Even though you may not directly receive any money for some of these benefits, they are paid on your behalf by CAP and are reported to the IRS as non-employee taxable income. This generally can amount to several hundred dollars or more in income tax and/or social security tax, which is the volunteer’s responsibility to pay. CAP is not able to help with this added tax liability and recommends that all applicants consult a professional tax advisor about the impact this may have on their personal taxes.
Can I defer my student loans?
In most cases, yes. Volunteers need to request deferment forms from their lending agency and then turn them in to the Volunteer office for validation. Deferment is the choice of the provider, but most CAP Volunteers are able to defer federal student loans. When available, the AmeriCorps Education Award qualifies AmeriCorps Members serving with CAP for mandatory loan forbearance of federal loans and up to $5,550 for student loan repayment or future tuition expenses.
Do you offer health insurance for volunteers?
Long-term CAP Volunteers are eligible for health benefits. Volunteers who elect to keep existing insurance are eligible for reimbursement of their premium costs of up to a certain amount. For questions about health insurance benefits please contact Amy Schill at the Volunteer office at 800-755-5322.
May I seek outside employment as a CAP Volunteer?
CAP Volunteers may not seek outside employment because of their commitments to their service position and community life.
Life at CAP
What exactly is community living?
Currently, CAP has six volunteer houses located throughout Eastern Kentucky. All houses have a shared living room space, kitchen, and laundry facilities.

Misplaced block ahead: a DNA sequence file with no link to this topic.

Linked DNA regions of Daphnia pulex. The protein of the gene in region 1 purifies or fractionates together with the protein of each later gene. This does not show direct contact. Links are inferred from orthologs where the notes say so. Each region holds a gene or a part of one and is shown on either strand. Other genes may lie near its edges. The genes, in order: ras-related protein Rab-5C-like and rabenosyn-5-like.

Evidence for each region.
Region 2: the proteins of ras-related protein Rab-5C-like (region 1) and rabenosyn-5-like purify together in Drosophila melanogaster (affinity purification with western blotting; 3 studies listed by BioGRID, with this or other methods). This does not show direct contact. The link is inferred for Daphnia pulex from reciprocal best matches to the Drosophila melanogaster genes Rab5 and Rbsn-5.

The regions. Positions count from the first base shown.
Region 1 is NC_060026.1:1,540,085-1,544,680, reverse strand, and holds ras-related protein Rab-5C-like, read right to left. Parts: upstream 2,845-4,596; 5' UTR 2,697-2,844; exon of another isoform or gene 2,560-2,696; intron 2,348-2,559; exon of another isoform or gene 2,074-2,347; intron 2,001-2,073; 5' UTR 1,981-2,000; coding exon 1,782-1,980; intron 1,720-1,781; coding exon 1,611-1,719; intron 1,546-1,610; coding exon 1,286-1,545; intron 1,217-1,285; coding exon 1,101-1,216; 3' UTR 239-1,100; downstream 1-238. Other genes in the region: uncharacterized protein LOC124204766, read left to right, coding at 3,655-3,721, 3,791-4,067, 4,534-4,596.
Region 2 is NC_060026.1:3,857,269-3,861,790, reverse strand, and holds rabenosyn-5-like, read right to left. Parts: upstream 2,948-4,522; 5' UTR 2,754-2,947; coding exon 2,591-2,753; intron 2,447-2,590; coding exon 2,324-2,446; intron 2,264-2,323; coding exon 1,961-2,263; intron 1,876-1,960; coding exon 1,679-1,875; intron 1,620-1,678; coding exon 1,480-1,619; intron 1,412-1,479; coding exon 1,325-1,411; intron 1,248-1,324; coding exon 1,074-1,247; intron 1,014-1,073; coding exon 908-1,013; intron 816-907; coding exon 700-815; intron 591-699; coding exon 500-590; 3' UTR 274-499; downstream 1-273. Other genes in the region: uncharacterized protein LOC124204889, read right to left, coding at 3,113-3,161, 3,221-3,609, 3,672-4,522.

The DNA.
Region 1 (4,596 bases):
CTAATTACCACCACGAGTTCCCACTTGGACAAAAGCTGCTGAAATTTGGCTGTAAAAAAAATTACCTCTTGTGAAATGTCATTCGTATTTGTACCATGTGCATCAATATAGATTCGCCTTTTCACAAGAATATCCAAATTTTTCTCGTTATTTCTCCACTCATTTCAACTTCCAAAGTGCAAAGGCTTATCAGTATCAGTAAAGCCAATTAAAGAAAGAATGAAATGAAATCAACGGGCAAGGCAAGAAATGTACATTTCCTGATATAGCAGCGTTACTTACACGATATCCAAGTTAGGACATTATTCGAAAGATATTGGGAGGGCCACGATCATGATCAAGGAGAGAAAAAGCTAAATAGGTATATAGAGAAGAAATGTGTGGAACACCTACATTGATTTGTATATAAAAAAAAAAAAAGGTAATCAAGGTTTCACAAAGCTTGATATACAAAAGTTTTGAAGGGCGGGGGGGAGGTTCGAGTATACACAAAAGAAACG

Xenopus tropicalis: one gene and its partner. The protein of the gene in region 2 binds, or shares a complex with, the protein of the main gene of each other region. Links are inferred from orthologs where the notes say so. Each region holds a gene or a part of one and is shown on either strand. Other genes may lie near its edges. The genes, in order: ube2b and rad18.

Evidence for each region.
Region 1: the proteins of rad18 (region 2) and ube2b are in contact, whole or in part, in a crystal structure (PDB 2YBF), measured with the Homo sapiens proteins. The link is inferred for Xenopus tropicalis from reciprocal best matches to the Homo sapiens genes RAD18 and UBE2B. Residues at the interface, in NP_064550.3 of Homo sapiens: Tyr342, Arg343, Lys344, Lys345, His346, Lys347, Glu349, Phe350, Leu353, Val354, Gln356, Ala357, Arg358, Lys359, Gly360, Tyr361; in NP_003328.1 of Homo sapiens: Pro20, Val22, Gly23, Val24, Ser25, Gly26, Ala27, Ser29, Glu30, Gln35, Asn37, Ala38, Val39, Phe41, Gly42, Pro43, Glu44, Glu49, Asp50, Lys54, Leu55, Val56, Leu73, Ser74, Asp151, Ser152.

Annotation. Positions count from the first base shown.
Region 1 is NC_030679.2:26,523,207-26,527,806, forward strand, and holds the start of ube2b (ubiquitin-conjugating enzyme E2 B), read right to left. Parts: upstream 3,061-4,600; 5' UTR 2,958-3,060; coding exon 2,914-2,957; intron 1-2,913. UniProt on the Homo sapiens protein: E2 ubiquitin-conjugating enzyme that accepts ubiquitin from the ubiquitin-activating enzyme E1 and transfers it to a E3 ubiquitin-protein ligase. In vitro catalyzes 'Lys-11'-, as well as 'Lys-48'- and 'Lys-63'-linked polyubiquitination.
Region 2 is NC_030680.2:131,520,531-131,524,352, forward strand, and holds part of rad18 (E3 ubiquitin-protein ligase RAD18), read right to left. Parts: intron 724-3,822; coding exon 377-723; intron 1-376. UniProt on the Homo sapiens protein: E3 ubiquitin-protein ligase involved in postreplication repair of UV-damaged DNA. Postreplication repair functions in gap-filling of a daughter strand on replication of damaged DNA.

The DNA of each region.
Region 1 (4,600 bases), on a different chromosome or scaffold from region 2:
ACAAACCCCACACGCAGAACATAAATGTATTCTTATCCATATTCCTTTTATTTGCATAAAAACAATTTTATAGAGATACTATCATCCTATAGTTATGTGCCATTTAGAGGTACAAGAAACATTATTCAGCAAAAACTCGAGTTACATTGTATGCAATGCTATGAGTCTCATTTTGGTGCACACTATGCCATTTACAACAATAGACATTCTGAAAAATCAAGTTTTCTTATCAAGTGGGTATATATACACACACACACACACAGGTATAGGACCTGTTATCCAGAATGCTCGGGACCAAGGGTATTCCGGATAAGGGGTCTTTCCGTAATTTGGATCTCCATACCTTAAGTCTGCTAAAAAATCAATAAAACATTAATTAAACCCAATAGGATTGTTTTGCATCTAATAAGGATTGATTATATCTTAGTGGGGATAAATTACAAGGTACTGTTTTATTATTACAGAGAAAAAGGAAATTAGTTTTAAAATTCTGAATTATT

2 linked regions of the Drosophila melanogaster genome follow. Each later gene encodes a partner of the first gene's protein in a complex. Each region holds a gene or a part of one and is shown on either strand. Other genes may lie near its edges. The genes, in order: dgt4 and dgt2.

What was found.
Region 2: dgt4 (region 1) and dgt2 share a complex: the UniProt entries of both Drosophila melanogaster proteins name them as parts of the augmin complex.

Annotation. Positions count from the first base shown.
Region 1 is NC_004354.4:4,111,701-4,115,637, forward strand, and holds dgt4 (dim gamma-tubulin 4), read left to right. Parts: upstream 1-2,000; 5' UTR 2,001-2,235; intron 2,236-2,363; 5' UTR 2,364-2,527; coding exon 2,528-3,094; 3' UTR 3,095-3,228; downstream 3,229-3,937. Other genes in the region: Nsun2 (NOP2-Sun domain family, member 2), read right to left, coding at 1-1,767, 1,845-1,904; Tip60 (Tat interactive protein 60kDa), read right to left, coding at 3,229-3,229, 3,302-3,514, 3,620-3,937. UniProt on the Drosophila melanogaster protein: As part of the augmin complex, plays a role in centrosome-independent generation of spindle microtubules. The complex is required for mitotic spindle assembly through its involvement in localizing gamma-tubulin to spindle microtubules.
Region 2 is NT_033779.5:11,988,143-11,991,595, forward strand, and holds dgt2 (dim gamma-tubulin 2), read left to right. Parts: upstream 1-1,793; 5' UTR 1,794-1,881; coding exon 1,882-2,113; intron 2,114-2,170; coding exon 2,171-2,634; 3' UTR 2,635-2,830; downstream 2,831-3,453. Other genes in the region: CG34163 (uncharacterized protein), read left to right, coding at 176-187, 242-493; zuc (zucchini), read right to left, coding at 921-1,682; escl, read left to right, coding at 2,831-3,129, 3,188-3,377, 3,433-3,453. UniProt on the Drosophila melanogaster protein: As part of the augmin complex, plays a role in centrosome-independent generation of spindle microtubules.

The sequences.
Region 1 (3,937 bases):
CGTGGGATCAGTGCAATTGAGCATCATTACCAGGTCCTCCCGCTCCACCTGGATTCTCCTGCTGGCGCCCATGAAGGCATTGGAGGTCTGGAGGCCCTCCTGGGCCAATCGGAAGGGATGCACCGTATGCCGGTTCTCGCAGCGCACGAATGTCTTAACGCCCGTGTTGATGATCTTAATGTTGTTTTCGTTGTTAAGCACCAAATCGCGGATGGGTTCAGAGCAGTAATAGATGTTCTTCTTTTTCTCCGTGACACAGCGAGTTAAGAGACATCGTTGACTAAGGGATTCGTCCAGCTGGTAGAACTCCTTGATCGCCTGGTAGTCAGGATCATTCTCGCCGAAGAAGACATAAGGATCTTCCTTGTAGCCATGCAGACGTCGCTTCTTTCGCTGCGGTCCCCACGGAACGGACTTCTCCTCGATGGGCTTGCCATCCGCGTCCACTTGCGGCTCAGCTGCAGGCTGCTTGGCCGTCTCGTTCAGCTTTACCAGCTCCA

Living in community means more than simply sharing living space: it is an intentional commitment to sharing time together as members of the Body of Christ. All volunteer houses share dinner and prayer four nights a week, and this time is an indispensable part of living in a CAP community.
Most CAP Volunteers live in community at the volunteer houses, although some volunteers choose to find their own housing near their service site. CAP offers an Independent Living option for volunteers who are 50 years old or older and/or are married who prefer to live on their own. This option includes an increased stipend, in addition to all other benefits offered to long-term volunteers. Independent Living volunteers still participate in community living by attending dinner and devotion at their assigned volunteer house at least twice a month. Please call the Volunteer office to learn more.
What do volunteers do for fun?
In their free time, many volunteers go hiking, attend local concerts and festivals, explore nearby towns, relax, read, etc. CAP is surrounded by the beautiful Appalachian Mountains, which offer plenty of opportunities for camping and other outdoor activities. There are also two volunteer retreats and several social gatherings throughout the year. CAP’s volunteer communities are relatively close to one another, so houses often plan their own social activities together.
What should I bring with me?
All volunteer houses are fully furnished, including bedding and towels. Though space is limited, volunteers are encouraged to bring books, music, and other personal items. A complete list of items to bring will be sent to all volunteers upon acceptance into the program.
Life after CAP
What do volunteers do after serving with CAP?
Because CAP Volunteers are diverse in terms of age and background, their paths after their term of service vary. Some go to grad school, some join or reenter the workforce, while others begin or continue their retirement. CAP alumni work in a wide variety of career fields, the most popular being education, human services, and health science.
What kind of support does CAP offer to former volunteers?
The CAP Volunteer Alumni Network seeks to connect our more than 2,000 active former volunteers to CAP and to each other through a tri-annual newsletter and networking groups on Facebook and LinkedIn. We also maintain a database of alumni willing to serve as networking contacts for other former volunteers and current volunteers. Our Alumni page provides information about all of the services available to volunteer alumni.
More questions? Give us a call at 800-755-5322 or click the “Contact Us” link above. We’d love to hear from you.